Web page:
When the Cultural Revolution first began, Mr Li was very hopeful and enthusiastic as he believed it could help advance the development of culture. However, the event turned out to be beyond his imagination. An inordinate outburst of violence and struggle sessions occurred soon after the onset of this socio-political upheaval. What struck him, in particular, was the assault on the party leader of Heilongjiang, Ren Zhongyi, who was “an amicable man”.

According to the ‘Nine Commentaries’, “struggle” was the primary “belief” of the Communist Party to create terror and maintain its rule in China. Through terror, the “Chinese people tremble in their hearts, submit to the terror, and gradually become enslaved under the CCP’s control”.

Mr Li was also shaken by the destruction of temples.

The photo above shows the destruction of the famous Temple of Bliss located in Harbin city, Heilongjiang Province. The temple, which housed many cultural relics and was the biggest Buddhist temple built in modern times (1921), was wrecked during the Cultural Revolution.

“The Communist Party does not believe in God, nor does it even respect physical nature,” the ‘Nine Commentaries’ points out. The Cultural Revolution motto (“Battle with heaven, fight with the earth, struggle with humans—therein lies endless joy”) had caused the Chinese people to suffer enormous suffering and agony.

“How could they ruin this culture in the name of Cultural Revolution?” Mr Li thought.

After witnessing this appalling spate of attacks and destruction, Mr Li started having ambivalent feelings towards the Cultural Revolution.

Public Shaming by the CCP’s Red Guards 

WATCH: Part 3 – Li Zhensheng’s Public Talk (Witness: The Archive of Cultural Revolution)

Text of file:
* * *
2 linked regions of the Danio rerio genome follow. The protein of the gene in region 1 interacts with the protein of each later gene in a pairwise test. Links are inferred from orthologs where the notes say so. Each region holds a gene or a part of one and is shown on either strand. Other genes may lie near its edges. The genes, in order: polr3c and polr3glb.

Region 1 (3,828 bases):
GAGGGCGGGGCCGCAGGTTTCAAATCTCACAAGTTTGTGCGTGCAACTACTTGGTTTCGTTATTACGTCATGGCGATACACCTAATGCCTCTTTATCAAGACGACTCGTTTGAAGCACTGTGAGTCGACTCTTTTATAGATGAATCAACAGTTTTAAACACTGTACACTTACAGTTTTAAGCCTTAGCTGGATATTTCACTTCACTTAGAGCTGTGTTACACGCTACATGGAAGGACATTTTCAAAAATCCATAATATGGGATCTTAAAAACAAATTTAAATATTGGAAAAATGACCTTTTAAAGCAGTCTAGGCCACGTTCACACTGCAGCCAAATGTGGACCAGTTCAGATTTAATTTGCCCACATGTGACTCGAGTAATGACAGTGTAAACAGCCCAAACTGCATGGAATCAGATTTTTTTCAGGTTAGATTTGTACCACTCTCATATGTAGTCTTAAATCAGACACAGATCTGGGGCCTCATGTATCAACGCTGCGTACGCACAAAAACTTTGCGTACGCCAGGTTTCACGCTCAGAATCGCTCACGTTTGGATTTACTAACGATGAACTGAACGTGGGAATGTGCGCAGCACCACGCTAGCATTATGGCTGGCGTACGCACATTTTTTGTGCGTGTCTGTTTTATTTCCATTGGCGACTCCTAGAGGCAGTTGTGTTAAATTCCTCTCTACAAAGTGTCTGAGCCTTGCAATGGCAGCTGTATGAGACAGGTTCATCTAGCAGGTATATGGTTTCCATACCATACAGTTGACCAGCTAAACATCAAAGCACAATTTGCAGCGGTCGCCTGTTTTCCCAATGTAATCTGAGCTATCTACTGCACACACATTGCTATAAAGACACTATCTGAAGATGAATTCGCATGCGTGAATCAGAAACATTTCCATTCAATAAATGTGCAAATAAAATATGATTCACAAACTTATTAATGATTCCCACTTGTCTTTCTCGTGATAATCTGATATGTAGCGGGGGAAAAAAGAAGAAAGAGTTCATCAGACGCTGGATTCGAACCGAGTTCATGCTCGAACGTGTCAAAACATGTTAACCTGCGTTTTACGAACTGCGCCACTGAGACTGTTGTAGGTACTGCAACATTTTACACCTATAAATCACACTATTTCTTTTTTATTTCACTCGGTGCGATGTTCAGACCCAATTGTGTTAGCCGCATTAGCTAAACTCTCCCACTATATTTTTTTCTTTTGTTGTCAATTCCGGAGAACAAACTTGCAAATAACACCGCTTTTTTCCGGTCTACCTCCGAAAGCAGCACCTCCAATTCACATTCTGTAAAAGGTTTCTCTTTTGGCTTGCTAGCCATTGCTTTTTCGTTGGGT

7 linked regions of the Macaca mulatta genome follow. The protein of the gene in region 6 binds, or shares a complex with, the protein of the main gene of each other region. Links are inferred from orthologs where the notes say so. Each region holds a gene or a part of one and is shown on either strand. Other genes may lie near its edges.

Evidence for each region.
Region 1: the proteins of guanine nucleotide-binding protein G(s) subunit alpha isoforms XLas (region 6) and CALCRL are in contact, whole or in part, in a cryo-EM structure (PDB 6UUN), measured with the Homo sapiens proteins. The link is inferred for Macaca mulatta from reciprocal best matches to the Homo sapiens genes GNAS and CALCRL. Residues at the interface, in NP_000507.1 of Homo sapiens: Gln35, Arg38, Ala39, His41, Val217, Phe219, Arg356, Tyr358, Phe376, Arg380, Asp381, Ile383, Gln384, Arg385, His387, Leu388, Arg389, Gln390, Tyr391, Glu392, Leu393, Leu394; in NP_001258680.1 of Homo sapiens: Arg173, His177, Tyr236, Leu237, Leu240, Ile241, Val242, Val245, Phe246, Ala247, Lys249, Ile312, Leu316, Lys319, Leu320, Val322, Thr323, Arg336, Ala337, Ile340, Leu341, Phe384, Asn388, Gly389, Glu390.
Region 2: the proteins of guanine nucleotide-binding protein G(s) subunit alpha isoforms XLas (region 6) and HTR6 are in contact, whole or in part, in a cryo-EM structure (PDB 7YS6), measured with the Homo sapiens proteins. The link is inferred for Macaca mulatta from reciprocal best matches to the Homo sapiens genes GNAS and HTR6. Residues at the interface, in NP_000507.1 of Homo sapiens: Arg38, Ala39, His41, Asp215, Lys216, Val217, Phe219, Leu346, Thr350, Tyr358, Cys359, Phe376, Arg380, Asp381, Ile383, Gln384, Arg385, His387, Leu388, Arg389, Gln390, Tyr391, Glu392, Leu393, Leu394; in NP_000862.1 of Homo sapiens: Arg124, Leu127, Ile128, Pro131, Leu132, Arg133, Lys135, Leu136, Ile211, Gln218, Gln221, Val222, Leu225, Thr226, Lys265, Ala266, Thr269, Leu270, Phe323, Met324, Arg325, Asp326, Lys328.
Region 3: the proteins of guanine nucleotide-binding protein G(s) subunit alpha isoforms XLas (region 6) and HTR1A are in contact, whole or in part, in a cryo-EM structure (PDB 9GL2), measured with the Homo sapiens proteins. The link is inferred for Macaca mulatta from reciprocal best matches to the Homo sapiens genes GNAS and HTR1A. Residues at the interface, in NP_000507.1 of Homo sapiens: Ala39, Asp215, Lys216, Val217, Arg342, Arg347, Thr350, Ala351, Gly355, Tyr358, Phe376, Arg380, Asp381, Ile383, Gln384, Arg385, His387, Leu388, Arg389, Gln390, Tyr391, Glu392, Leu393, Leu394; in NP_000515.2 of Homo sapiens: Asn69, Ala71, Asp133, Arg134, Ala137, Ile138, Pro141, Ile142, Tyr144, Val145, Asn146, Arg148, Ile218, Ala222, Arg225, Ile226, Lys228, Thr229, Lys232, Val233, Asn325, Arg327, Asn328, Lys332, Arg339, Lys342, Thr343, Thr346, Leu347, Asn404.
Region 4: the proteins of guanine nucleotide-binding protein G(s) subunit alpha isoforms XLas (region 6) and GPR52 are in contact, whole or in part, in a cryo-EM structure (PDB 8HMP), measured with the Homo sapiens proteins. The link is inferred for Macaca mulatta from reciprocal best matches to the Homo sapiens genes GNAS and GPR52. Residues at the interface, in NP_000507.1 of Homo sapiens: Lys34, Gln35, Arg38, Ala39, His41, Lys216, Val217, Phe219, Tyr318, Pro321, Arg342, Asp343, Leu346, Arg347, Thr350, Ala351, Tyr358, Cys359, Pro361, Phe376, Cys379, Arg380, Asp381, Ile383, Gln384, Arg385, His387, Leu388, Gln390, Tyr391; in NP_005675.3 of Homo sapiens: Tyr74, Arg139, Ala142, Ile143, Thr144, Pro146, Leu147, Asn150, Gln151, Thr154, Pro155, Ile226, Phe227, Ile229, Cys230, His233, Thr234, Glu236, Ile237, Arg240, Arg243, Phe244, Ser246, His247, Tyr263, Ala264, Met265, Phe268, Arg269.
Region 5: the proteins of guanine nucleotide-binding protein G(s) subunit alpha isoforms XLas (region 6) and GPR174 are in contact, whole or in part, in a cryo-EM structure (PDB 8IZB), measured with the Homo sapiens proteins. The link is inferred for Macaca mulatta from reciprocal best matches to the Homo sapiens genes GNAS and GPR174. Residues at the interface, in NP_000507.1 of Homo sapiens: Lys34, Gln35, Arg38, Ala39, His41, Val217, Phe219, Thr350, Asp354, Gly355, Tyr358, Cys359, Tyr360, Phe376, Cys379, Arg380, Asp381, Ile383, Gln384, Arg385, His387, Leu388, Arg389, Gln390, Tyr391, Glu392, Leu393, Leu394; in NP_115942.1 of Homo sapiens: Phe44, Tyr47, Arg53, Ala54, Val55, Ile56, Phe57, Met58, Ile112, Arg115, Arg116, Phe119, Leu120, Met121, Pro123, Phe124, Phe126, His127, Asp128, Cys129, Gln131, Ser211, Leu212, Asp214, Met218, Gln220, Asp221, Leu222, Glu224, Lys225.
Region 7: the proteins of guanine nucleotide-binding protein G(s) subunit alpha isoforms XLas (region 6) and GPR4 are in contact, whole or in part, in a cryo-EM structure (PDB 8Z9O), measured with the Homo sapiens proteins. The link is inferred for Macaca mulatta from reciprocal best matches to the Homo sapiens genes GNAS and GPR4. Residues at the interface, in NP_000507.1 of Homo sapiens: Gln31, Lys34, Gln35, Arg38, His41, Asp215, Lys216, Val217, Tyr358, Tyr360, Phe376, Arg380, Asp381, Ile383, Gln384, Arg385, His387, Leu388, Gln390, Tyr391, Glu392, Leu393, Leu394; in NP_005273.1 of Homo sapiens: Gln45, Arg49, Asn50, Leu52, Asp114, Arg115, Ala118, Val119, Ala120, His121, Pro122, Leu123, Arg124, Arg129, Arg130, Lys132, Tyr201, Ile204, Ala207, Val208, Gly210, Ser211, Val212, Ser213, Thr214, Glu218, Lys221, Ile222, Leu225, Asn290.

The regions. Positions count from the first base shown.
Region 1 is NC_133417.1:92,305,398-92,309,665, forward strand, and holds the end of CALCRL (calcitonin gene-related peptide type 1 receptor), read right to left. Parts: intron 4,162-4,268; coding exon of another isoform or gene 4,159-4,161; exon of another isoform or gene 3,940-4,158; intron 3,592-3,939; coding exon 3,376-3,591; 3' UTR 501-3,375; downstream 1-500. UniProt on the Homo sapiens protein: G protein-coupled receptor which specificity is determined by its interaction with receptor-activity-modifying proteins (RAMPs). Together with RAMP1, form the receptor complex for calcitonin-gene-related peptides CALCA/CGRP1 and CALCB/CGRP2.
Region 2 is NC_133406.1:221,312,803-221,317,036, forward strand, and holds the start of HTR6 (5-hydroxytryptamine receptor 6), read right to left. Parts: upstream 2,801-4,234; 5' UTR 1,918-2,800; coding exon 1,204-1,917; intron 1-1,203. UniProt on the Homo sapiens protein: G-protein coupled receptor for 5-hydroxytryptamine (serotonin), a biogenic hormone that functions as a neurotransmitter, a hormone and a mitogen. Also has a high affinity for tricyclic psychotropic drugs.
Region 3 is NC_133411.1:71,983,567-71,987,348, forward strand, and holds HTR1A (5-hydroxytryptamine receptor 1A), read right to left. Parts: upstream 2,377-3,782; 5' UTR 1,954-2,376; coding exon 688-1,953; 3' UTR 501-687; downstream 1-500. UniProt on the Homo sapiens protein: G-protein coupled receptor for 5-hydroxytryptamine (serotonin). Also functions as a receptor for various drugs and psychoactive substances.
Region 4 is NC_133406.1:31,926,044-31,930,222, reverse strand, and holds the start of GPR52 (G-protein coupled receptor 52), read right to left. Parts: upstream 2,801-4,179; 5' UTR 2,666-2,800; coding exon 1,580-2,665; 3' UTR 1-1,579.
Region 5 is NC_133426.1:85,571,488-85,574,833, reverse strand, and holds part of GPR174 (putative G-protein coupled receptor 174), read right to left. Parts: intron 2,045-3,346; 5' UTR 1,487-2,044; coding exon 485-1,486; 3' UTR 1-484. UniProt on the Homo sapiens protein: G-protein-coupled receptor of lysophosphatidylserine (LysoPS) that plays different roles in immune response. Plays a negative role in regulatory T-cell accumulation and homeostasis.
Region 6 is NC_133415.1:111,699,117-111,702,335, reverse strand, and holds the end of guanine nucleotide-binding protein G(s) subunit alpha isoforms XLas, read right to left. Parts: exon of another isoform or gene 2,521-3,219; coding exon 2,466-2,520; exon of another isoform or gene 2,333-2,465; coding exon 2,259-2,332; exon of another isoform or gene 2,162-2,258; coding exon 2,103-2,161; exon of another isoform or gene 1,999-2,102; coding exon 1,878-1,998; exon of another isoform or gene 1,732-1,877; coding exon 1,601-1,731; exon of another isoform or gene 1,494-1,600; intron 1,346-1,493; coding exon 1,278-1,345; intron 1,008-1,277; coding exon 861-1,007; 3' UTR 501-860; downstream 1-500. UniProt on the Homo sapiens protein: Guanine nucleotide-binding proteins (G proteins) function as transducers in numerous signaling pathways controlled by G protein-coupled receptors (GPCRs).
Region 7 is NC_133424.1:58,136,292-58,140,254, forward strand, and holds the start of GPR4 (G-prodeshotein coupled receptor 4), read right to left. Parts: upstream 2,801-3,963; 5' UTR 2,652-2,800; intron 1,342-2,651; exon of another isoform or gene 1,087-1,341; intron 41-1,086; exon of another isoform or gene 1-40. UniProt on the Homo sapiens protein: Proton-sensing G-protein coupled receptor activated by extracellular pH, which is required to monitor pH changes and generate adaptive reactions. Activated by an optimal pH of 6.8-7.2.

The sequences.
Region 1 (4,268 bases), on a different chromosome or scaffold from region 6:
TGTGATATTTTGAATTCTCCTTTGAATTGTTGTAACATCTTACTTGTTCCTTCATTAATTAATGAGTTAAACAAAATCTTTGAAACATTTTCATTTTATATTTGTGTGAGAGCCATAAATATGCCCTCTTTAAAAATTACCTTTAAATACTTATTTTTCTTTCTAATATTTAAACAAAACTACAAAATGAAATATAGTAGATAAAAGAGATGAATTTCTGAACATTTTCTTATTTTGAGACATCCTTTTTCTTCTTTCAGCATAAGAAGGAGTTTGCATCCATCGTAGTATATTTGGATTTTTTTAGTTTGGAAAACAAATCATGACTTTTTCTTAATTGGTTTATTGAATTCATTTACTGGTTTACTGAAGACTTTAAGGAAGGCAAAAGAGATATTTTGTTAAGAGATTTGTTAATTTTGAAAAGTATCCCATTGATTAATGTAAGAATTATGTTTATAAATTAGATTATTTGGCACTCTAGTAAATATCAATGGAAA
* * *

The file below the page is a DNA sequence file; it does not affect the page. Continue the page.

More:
Public shaming by the Red Guards in front of masses, 1966 (Courtesy of Li Zhensheng, Singapore International Photography Festival 2016)

Public shaming by the Red Guards in front of masses. (Original photo from 5th SIPF 2016 – Witness: The Archive of Cultural Revolution)

Public shaming by the Red Guards in front of masses. The victim was forced to wear a tall dunce hat with accusations written on it. (Original photo from 5th SIPF 2016 – Witness: The Archive of Cultural Revolution)

“Guess what was the placard made of?” Mr Li pointed to a photo on the screen and asked the audience.

The photo portrayed the humiliation of victims being criminalised during the Cultural Revolution. The victims were forced to hang placards around their necks, which accused them of being counter-revolutionaries.

“Cardboard? Wood?” the audience guessed.

“These are all answers from logical minds. In reality, the placard was actually made of metal attached with a metal string, which was tied to one’s neck. The accused had to struggle to hold the placard as it was heavy,” said Mr Li.

His words took the audience completely by surprise.

Next, Mr Li called attention to a photo showing a victim wearing a tall dunce hat with accusations written on it. When he was at the scene, he was baffled to see the accused standing straight, in a posture of subservience. To his amazement, he was told that bricks were hidden inside the dunce hat.

“They had to stand straight to support the bricks,” he said emphatically.

His First Love

Mr Li reminisced about his first love during the two-hour talk. The couple was acquainted with each other during their university days, but they broke up due to the revolution.

His girlfriend’s mother, a textile worker in Dalian, was accused of being a wife of a landlord. Tragically, this dignified, middle-aged woman became one of the first persons he knew to commit suicide during the Cultural Revolution.

“Her mother hung herself and lost consciousness. When she regained consciousness, she realised she had a watch. She left her watch to her daughter, and hit her head against the wall,” he said ruefully.